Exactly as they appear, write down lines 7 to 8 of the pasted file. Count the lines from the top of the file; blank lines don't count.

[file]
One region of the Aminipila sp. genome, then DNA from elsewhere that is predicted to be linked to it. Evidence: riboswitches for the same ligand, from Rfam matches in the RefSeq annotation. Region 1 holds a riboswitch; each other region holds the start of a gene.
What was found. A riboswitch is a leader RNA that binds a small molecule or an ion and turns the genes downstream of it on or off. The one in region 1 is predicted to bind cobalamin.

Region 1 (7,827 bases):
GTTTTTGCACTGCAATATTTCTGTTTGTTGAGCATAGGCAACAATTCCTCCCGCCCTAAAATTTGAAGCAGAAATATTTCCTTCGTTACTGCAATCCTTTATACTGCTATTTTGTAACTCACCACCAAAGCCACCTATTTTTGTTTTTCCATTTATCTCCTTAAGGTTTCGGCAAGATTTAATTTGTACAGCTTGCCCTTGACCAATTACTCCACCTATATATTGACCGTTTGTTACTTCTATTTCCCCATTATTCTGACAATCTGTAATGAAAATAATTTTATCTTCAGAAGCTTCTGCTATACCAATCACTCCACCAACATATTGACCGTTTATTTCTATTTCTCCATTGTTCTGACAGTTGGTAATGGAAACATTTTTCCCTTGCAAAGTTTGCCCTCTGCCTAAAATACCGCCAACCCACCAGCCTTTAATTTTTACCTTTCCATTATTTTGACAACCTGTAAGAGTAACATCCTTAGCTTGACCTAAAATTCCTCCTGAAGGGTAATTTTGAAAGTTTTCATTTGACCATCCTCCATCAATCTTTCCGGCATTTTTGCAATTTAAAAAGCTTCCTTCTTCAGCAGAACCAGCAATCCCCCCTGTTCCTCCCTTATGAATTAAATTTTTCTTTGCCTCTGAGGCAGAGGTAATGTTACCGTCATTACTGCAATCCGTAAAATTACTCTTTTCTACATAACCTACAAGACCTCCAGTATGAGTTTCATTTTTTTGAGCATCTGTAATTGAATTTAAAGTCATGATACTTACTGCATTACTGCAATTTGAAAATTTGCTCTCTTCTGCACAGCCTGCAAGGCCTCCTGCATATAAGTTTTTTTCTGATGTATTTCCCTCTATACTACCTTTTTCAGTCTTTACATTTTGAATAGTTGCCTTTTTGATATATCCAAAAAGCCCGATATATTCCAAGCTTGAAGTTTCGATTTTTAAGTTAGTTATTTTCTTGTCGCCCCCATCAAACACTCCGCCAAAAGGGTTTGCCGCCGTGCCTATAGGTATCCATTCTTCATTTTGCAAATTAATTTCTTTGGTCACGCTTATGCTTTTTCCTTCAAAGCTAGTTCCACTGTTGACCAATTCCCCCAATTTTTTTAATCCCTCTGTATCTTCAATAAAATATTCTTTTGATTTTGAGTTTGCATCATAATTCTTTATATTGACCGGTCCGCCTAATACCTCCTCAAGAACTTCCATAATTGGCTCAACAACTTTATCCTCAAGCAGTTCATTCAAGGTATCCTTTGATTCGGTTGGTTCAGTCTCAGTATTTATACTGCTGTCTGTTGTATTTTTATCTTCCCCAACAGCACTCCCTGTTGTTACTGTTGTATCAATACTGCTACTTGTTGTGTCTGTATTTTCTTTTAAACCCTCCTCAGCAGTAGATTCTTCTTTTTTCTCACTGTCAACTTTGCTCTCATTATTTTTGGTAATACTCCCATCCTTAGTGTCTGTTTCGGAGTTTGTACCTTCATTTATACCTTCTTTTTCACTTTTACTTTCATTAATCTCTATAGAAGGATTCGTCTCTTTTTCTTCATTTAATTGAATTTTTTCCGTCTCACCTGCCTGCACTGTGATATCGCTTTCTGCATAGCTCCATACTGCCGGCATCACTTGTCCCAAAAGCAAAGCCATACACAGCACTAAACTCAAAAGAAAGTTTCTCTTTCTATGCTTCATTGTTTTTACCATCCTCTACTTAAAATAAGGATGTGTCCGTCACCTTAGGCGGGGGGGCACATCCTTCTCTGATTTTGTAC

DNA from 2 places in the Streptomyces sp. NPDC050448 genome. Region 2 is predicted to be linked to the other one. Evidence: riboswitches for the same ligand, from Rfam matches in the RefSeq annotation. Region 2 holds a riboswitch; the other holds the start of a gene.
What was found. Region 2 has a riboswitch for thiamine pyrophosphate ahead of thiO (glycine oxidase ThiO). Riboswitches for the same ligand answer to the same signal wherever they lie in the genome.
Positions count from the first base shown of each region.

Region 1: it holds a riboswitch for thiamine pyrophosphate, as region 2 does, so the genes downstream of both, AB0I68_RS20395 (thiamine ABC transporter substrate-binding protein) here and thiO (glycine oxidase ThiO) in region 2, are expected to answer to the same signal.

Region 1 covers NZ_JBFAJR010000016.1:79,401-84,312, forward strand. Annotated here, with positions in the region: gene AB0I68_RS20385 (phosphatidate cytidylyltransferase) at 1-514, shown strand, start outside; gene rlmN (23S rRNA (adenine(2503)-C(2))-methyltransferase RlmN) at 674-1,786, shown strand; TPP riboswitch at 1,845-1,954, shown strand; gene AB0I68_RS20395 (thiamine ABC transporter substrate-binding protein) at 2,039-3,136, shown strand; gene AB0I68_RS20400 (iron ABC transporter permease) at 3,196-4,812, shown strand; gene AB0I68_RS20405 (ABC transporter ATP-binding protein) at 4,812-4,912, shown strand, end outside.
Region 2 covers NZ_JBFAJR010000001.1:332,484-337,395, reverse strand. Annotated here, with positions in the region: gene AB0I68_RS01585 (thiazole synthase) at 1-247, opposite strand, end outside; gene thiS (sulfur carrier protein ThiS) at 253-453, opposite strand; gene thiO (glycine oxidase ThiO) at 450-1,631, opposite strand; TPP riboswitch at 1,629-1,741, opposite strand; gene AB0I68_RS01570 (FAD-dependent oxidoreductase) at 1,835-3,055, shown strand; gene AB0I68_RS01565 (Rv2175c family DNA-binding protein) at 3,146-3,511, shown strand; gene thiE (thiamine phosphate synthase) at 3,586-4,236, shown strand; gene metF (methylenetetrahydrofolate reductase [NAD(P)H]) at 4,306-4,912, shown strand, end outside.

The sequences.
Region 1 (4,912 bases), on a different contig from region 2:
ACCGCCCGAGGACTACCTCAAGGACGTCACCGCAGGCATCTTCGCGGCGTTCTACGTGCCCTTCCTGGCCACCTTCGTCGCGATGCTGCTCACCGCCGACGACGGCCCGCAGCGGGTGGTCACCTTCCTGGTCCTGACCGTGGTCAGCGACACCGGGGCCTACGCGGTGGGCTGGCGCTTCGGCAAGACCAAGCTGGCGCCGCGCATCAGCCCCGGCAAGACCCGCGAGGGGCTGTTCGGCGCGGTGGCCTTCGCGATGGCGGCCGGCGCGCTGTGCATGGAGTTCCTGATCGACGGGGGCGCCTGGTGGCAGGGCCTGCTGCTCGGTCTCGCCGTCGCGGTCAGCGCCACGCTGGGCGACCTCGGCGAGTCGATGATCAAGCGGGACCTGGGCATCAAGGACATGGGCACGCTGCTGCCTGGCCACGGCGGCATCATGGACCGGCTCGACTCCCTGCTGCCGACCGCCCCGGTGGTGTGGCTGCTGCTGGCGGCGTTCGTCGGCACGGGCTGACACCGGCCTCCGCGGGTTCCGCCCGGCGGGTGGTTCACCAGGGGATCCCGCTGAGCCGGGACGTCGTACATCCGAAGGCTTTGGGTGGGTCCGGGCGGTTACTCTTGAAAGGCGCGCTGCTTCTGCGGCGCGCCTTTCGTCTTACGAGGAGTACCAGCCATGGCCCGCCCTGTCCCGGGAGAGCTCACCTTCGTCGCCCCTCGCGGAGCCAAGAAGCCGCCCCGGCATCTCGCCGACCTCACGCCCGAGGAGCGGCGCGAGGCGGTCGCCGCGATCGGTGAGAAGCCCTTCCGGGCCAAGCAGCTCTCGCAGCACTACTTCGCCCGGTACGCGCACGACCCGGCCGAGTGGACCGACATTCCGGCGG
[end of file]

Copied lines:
Positions count from the first base shown of each region.

Region 1: it holds a riboswitch for thiamine pyrophosphate, as region 2 does, so the genes downstream of both, AB0I68_RS20395 (thiamine ABC transporter substrate-binding protein) here and thiO (glycine oxidase ThiO) in region 2, are expected to answer to the same signal.